Emergency responses usually happen before and during disasters so as to save people and property. The nature of disasters, such as hurricanes and terror plots, is that they are unpredictable and they make it hard for emergency responders to confirm that their response initiatives will be fruitful. Regardless, homeland security agencies have a mandate to ensure that disasters shouldn’t happen when they can be prevented, and when they do occur, an effective response should mitigate the harm caused. According to Bullock, Haddow, and Coppola (2013), one of the ways that security agencies can prevent and minimize is by putting in place information sharing mechanisms that encourage all stakeholders to report vital information that could help save lives (p. 231). This essay discusses the importance of the exchange of information as well as one disaster incident where information sharing failed.
Failed Information Sharing Emergency Incident
The Oklahoma City Bombing of 1995 was an event where communication and command issues posed challenges. The Oklahoma Coty Bombing was a car bombing of a federal building in Oklahoma City, which occurred on April 19, 1995. The incident, executed by Terry Nichols and Timothy McVeigh, caused the death of 168 people, injured over 600 people, and resulted in the destruction of over 300 buildings. In this incident, just as seen in 9/11 and Hurricane Katrina, communication was not available immediately as the event was occurring. Response communities could not communicate. What happened was that the communication infrastructure that was in place was too weak.
Seifert and Relyea (2004) state that information sharing ensures efficient mitigation and prevention of disasters (p. 401). In the absence of a robust information exchange framework, it is likely that preventable harm could occur. The Incident Command System (ICS), as well as the Integrated Emergency Management System, did not function well as the event unfolded. The implication was that the various agencies such as the federal, local, and state agencies could not communicate with each other. Also, the responders on the ground could not get the message to the relevant authorities. The consequence of this communication was that more lives were lost. More people were injured and property destroyed. If there were a proper communication channel and information was shared prior, and during the incident, the tragedy could have been foiled or mitigated.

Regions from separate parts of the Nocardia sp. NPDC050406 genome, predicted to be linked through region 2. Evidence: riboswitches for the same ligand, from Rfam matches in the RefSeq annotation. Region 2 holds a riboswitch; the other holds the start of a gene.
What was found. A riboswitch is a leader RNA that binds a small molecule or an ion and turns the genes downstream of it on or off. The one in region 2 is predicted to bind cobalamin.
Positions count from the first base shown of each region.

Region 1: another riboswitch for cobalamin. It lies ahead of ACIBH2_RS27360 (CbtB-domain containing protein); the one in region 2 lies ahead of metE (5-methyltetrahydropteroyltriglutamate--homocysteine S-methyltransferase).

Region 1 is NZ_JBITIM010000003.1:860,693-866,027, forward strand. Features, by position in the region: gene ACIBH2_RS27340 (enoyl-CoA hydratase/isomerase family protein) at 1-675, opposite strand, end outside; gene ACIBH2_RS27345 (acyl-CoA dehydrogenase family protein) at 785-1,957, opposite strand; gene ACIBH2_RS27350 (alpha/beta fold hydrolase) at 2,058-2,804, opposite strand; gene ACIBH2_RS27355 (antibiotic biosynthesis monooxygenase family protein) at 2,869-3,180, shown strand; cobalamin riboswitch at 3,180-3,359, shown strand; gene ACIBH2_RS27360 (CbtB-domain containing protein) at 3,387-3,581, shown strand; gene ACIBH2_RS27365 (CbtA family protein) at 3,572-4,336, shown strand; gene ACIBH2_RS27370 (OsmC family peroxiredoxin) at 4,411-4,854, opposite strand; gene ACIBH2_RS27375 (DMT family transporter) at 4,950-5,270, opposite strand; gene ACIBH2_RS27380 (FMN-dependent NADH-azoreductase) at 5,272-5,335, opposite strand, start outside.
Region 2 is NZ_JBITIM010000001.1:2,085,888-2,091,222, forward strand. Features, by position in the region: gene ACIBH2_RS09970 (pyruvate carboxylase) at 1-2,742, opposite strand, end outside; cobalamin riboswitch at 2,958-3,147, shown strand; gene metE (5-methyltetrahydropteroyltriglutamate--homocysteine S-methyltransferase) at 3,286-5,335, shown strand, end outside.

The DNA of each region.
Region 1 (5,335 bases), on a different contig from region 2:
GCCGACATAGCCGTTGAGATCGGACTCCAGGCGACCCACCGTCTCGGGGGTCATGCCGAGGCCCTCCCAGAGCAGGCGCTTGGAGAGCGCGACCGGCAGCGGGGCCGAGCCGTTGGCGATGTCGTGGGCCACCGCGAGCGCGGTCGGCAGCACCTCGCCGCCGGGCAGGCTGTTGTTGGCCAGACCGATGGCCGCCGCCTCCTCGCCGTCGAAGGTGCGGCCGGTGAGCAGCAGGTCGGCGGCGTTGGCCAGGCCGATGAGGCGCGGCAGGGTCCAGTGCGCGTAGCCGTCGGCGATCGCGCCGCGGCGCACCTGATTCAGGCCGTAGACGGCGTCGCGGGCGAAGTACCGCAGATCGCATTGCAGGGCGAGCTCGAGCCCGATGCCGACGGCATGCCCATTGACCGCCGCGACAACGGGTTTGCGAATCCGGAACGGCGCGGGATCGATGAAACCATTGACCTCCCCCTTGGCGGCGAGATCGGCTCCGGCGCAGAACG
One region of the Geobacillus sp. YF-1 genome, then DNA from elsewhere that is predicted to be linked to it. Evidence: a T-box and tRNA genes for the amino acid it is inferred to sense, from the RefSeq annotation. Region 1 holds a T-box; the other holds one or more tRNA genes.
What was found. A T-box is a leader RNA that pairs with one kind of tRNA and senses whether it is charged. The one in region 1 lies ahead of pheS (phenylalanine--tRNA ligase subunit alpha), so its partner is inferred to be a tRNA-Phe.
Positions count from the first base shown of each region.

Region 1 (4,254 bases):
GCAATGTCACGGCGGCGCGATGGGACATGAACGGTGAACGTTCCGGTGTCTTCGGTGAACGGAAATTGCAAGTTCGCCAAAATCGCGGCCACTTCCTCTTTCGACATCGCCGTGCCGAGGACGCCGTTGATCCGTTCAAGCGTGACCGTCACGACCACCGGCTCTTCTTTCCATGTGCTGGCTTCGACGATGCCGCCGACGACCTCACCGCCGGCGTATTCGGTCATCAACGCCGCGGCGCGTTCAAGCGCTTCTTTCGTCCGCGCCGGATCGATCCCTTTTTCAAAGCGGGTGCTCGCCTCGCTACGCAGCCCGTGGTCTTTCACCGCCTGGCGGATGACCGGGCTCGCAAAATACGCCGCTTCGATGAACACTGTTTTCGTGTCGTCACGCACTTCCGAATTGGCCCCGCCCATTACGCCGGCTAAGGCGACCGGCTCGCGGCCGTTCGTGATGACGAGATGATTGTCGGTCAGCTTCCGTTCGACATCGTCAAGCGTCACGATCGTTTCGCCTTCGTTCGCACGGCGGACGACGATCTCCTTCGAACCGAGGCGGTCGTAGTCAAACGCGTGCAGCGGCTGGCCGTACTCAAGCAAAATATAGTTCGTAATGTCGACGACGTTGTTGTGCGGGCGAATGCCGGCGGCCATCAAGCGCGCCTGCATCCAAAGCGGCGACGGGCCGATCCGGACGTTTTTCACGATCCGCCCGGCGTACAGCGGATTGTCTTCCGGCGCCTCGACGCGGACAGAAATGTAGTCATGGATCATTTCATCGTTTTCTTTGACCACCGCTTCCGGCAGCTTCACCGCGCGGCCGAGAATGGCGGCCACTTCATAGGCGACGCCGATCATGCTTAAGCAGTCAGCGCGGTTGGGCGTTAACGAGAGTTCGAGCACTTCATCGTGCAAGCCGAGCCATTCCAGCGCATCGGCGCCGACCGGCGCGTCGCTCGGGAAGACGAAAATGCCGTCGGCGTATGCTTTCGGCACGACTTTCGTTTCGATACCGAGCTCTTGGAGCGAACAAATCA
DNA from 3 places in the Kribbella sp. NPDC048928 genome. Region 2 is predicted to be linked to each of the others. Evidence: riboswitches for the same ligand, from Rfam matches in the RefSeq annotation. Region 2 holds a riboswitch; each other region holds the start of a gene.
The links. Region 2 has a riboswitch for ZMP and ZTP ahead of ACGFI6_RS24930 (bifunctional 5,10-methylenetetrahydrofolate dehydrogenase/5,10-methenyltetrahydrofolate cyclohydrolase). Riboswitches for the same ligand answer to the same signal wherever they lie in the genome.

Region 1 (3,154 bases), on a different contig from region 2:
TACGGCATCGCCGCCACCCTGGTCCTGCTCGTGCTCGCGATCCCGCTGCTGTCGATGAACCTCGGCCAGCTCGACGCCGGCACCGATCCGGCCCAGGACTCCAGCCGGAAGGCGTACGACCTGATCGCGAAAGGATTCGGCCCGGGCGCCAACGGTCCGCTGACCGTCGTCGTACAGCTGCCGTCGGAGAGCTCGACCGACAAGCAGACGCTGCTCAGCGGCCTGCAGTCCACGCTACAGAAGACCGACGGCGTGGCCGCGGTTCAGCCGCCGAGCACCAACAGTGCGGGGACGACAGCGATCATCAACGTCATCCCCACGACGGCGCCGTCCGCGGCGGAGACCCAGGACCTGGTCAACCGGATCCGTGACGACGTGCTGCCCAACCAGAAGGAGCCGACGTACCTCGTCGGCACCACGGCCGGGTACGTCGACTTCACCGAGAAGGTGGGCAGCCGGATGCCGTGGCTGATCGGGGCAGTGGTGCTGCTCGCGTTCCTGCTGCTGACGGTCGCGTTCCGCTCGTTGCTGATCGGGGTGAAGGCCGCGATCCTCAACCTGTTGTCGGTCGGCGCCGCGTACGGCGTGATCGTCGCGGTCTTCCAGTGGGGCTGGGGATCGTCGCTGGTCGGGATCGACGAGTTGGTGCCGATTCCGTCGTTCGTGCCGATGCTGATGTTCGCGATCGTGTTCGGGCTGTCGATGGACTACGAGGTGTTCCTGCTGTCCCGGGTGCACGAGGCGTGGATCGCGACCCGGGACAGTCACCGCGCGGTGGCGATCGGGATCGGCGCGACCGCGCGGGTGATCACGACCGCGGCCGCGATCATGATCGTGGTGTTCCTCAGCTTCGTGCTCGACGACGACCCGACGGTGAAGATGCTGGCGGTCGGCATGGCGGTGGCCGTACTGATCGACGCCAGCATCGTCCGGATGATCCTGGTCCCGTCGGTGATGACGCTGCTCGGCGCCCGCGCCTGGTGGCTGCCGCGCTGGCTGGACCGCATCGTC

The homeland security realm is quite broad and may encompass policy areas across many spectrums. According to the NGA Center for Best Practices (2007), communication and information sharing is one of the critical areas of homeland security that shows emergency preparedness (p. 8). State, federal, and local governments and stakeholders must put in place measures for sharing intelligence so as to deter and response to incidents effectively. Some guidelines exist that help stakeholders establish fusion centers as well as information sharing initiatives.
Bullock, J. A. , Haddow, G. D. & Coppola, D. P. (2013). Introduction to homeland
security (5th ed.). Waltham, MA: Elsevier Inc.
NGA Center for Best Practices. (2007). A governor’s guide to homeland security.
Seifert, J. W., & Relyea, H. C. (2004). Do you know where your information is in the
homeland security era? Government Information Quarterly, 21(4), pp. 399–405.
” The issue of information sharing between organizations was addressed in your post; however, the focus seemed to be on the ability of organizations to communicate. Keep in mind these are different issues. Try to identify other issues and impacts resulting from organizations not sharing information (elaboration is needed). Feel free to let me know if you need some guidance to get started.”
Respond to the concerns mentioned in the bold paragraph ABOVE base on the section above it… in APA format with At least two reference…..